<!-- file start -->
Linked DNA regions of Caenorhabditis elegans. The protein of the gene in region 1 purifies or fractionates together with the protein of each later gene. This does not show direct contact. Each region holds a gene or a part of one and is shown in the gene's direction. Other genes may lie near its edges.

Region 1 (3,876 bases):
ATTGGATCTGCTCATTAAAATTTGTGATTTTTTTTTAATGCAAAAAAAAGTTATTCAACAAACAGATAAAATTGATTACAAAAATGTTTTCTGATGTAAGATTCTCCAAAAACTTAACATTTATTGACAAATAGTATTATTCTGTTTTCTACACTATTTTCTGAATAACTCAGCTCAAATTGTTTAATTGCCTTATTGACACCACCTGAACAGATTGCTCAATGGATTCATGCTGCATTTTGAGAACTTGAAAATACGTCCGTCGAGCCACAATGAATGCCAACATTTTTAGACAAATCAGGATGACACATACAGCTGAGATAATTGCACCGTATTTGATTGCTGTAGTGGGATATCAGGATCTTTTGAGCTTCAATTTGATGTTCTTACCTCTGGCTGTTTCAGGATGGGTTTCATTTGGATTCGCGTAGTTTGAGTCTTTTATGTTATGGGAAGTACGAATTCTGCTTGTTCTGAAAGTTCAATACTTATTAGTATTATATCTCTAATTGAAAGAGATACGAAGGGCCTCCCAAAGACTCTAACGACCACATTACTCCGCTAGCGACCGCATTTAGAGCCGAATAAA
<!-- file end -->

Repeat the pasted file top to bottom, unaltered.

Linked DNA regions of Caenorhabditis elegans. The protein of the gene in region 1 purifies or fractionates together with the protein of each later gene. This does not show direct contact. Each region holds a gene or a part of one and is shown in the gene's direction. Other genes may lie near its edges.

Region 1 (3,876 bases):
ATTGGATCTGCTCATTAAAATTTGTGATTTTTTTTTAATGCAAAAAAAAGTTATTCAACAAACAGATAAAATTGATTACAAAAATGTTTTCTGATGTAAGATTCTCCAAAAACTTAACATTTATTGACAAATAGTATTATTCTGTTTTCTACACTATTTTCTGAATAACTCAGCTCAAATTGTTTAATTGCCTTATTGACACCACCTGAACAGATTGCTCAATGGATTCATGCTGCATTTTGAGAACTTGAAAATACGTCCGTCGAGCCACAATGAATGCCAACATTTTTAGACAAATCAGGATGACACATACAGCTGAGATAATTGCACCGTATTTGATTGCTGTAGTGGGATATCAGGATCTTTTGAGCTTCAATTTGATGTTCTTACCTCTGGCTGTTTCAGGATGGGTTTCATTTGGATTCGCGTAGTTTGAGTCTTTTATGTTATGGGAAGTACGAATTCTGCTTGTTCTGAAAGTTCAATACTTATTAGTATTATATCTCTAATTGAAAGAGATACGAAGGGCCTCCCAAAGACTCTAACGACCACATTACTCCGCTAGCGACCGCATTTAGAGCCGAATAAA